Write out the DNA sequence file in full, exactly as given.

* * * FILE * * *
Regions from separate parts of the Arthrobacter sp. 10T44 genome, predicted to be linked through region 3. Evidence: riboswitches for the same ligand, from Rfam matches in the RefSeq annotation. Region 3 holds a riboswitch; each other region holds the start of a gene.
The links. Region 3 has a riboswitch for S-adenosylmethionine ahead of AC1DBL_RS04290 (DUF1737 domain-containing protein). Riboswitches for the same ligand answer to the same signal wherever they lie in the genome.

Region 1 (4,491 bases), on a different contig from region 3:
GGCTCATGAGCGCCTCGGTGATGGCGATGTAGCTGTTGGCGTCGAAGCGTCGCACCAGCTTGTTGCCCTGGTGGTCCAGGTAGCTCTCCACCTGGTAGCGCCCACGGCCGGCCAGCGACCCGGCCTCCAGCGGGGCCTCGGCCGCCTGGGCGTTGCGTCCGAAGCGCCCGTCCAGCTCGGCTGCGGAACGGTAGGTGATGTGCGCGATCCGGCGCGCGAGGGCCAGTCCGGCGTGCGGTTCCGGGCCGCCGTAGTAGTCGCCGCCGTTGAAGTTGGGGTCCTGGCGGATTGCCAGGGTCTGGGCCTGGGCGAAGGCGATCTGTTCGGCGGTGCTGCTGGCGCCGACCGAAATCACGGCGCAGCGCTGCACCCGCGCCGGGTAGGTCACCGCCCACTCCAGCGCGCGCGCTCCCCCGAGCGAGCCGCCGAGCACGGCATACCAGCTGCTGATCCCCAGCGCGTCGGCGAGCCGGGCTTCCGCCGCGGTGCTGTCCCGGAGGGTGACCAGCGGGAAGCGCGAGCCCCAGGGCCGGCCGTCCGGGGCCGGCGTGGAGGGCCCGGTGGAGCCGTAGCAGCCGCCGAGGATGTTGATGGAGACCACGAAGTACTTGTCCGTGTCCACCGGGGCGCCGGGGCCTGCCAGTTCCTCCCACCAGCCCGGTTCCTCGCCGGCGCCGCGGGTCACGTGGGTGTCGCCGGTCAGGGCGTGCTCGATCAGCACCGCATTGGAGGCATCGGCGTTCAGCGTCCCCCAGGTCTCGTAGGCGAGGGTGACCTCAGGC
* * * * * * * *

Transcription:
Regions from separate parts of the Arthrobacter sp. 10T44 genome, predicted to be linked through region 3. Evidence: riboswitches for the same ligand, from Rfam matches in the RefSeq annotation. Region 3 holds a riboswitch; each other region holds the start of a gene.
The links. Region 3 has a riboswitch for S-adenosylmethionine ahead of AC1DBL_RS04290 (DUF1737 domain-containing protein). Riboswitches for the same ligand answer to the same signal wherever they lie in the genome.

Region 1 (4,491 bases), on a different contig from region 3:
GGCTCATGAGCGCCTCGGTGATGGCGATGTAGCTGTTGGCGTCGAAGCGTCGCACCAGCTTGTTGCCCTGGTGGTCCAGGTAGCTCTCCACCTGGTAGCGCCCACGGCCGGCCAGCGACCCGGCCTCCAGCGGGGCCTCGGCCGCCTGGGCGTTGCGTCCGAAGCGCCCGTCCAGCTCGGCTGCGGAACGGTAGGTGATGTGCGCGATCCGGCGCGCGAGGGCCAGTCCGGCGTGCGGTTCCGGGCCGCCGTAGTAGTCGCCGCCGTTGAAGTTGGGGTCCTGGCGGATTGCCAGGGTCTGGGCCTGGGCGAAGGCGATCTGTTCGGCGGTGCTGCTGGCGCCGACCGAAATCACGGCGCAGCGCTGCACCCGCGCCGGGTAGGTCACCGCCCACTCCAGCGCGCGCGCTCCCCCGAGCGAGCCGCCGAGCACGGCATACCAGCTGCTGATCCCCAGCGCGTCGGCGAGCCGGGCTTCCGCCGCGGTGCTGTCCCGGAGGGTGACCAGCGGGAAGCGCGAGCCCCAGGGCCGGCCGTCCGGGGCCGGCGTGGAGGGCCCGGTGGAGCCGTAGCAGCCGCCGAGGATGTTGATGGAGACCACGAAGTACTTGTCCGTGTCCACCGGGGCGCCGGGGCCTGCCAGTTCCTCCCACCAGCCCGGTTCCTCGCCGGCGCCGCGGGTCACGTGGGTGTCGCCGGTCAGGGCGTGCTCGATCAGCACCGCATTGGAGGCATCGGCGTTCAGCGTCCCCCAGGTCTCGTAGGCGAGGGTGACCTCAGGC